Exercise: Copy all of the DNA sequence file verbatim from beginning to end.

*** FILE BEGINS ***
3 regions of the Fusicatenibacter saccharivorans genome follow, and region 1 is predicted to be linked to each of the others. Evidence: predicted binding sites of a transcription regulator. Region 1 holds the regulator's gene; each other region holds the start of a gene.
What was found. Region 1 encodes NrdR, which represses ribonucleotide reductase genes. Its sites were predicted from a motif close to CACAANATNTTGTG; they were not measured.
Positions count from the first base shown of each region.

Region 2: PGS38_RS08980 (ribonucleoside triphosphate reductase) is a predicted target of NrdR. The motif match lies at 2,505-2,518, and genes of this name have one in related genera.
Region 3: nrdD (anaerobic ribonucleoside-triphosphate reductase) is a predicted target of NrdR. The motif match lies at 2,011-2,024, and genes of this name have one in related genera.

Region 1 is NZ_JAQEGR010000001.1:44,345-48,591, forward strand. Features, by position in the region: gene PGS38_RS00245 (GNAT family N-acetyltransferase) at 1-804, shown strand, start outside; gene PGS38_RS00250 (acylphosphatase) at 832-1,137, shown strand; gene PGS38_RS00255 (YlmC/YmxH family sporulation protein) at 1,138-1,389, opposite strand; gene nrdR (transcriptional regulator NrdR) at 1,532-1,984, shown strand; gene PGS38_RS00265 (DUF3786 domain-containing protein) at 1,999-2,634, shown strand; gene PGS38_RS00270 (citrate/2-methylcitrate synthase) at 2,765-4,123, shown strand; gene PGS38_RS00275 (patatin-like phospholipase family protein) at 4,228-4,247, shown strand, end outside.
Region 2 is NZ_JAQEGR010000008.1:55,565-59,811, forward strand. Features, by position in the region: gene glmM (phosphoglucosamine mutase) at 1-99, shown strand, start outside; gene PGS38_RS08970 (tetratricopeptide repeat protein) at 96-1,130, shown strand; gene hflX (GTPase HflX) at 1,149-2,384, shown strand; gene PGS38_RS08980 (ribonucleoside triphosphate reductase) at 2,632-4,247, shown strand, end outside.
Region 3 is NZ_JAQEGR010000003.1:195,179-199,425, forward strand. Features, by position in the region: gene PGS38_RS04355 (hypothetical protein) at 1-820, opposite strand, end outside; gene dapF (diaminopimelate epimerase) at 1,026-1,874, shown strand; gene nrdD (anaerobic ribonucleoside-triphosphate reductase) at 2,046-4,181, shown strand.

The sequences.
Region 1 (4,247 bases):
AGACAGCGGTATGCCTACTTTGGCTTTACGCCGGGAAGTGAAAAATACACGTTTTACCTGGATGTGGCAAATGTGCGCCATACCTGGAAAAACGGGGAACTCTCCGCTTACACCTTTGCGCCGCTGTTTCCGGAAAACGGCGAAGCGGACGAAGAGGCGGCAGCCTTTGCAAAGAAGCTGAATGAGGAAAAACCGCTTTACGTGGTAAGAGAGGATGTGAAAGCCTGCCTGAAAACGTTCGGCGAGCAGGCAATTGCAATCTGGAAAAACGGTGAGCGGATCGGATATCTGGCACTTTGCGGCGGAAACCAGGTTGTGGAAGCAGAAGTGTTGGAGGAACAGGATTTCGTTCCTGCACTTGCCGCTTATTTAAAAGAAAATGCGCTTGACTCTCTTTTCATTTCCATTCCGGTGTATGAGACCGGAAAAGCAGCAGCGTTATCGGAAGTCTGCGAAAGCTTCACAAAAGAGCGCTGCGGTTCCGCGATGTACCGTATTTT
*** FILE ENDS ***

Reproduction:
3 regions of the Fusicatenibacter saccharivorans genome follow, and region 1 is predicted to be linked to each of the others. Evidence: predicted binding sites of a transcription regulator. Region 1 holds the regulator's gene; each other region holds the start of a gene.
What was found. Region 1 encodes NrdR, which represses ribonucleotide reductase genes. Its sites were predicted from a motif close to CACAANATNTTGTG; they were not measured.
Positions count from the first base shown of each region.

Region 2: PGS38_RS08980 (ribonucleoside triphosphate reductase) is a predicted target of NrdR. The motif match lies at 2,505-2,518, and genes of this name have one in related genera.
Region 3: nrdD (anaerobic ribonucleoside-triphosphate reductase) is a predicted target of NrdR. The motif match lies at 2,011-2,024, and genes of this name have one in related genera.

Region 1 is NZ_JAQEGR010000001.1:44,345-48,591, forward strand. Features, by position in the region: gene PGS38_RS00245 (GNAT family N-acetyltransferase) at 1-804, shown strand, start outside; gene PGS38_RS00250 (acylphosphatase) at 832-1,137, shown strand; gene PGS38_RS00255 (YlmC/YmxH family sporulation protein) at 1,138-1,389, opposite strand; gene nrdR (transcriptional regulator NrdR) at 1,532-1,984, shown strand; gene PGS38_RS00265 (DUF3786 domain-containing protein) at 1,999-2,634, shown strand; gene PGS38_RS00270 (citrate/2-methylcitrate synthase) at 2,765-4,123, shown strand; gene PGS38_RS00275 (patatin-like phospholipase family protein) at 4,228-4,247, shown strand, end outside.
Region 2 is NZ_JAQEGR010000008.1:55,565-59,811, forward strand. Features, by position in the region: gene glmM (phosphoglucosamine mutase) at 1-99, shown strand, start outside; gene PGS38_RS08970 (tetratricopeptide repeat protein) at 96-1,130, shown strand; gene hflX (GTPase HflX) at 1,149-2,384, shown strand; gene PGS38_RS08980 (ribonucleoside triphosphate reductase) at 2,632-4,247, shown strand, end outside.
Region 3 is NZ_JAQEGR010000003.1:195,179-199,425, forward strand. Features, by position in the region: gene PGS38_RS04355 (hypothetical protein) at 1-820, opposite strand, end outside; gene dapF (diaminopimelate epimerase) at 1,026-1,874, shown strand; gene nrdD (anaerobic ribonucleoside-triphosphate reductase) at 2,046-4,181, shown strand.

The sequences.
Region 1 (4,247 bases):
AGACAGCGGTATGCCTACTTTGGCTTTACGCCGGGAAGTGAAAAATACACGTTTTACCTGGATGTGGCAAATGTGCGCCATACCTGGAAAAACGGGGAACTCTCCGCTTACACCTTTGCGCCGCTGTTTCCGGAAAACGGCGAAGCGGACGAAGAGGCGGCAGCCTTTGCAAAGAAGCTGAATGAGGAAAAACCGCTTTACGTGGTAAGAGAGGATGTGAAAGCCTGCCTGAAAACGTTCGGCGAGCAGGCAATTGCAATCTGGAAAAACGGTGAGCGGATCGGATATCTGGCACTTTGCGGCGGAAACCAGGTTGTGGAAGCAGAAGTGTTGGAGGAACAGGATTTCGTTCCTGCACTTGCCGCTTATTTAAAAGAAAATGCGCTTGACTCTCTTTTCATTTCCATTCCGGTGTATGAGACCGGAAAAGCAGCAGCGTTATCGGAAGTCTGCGAAAGCTTCACAAAAGAGCGCTGCGGTTCCGCGATGTACCGTATTTT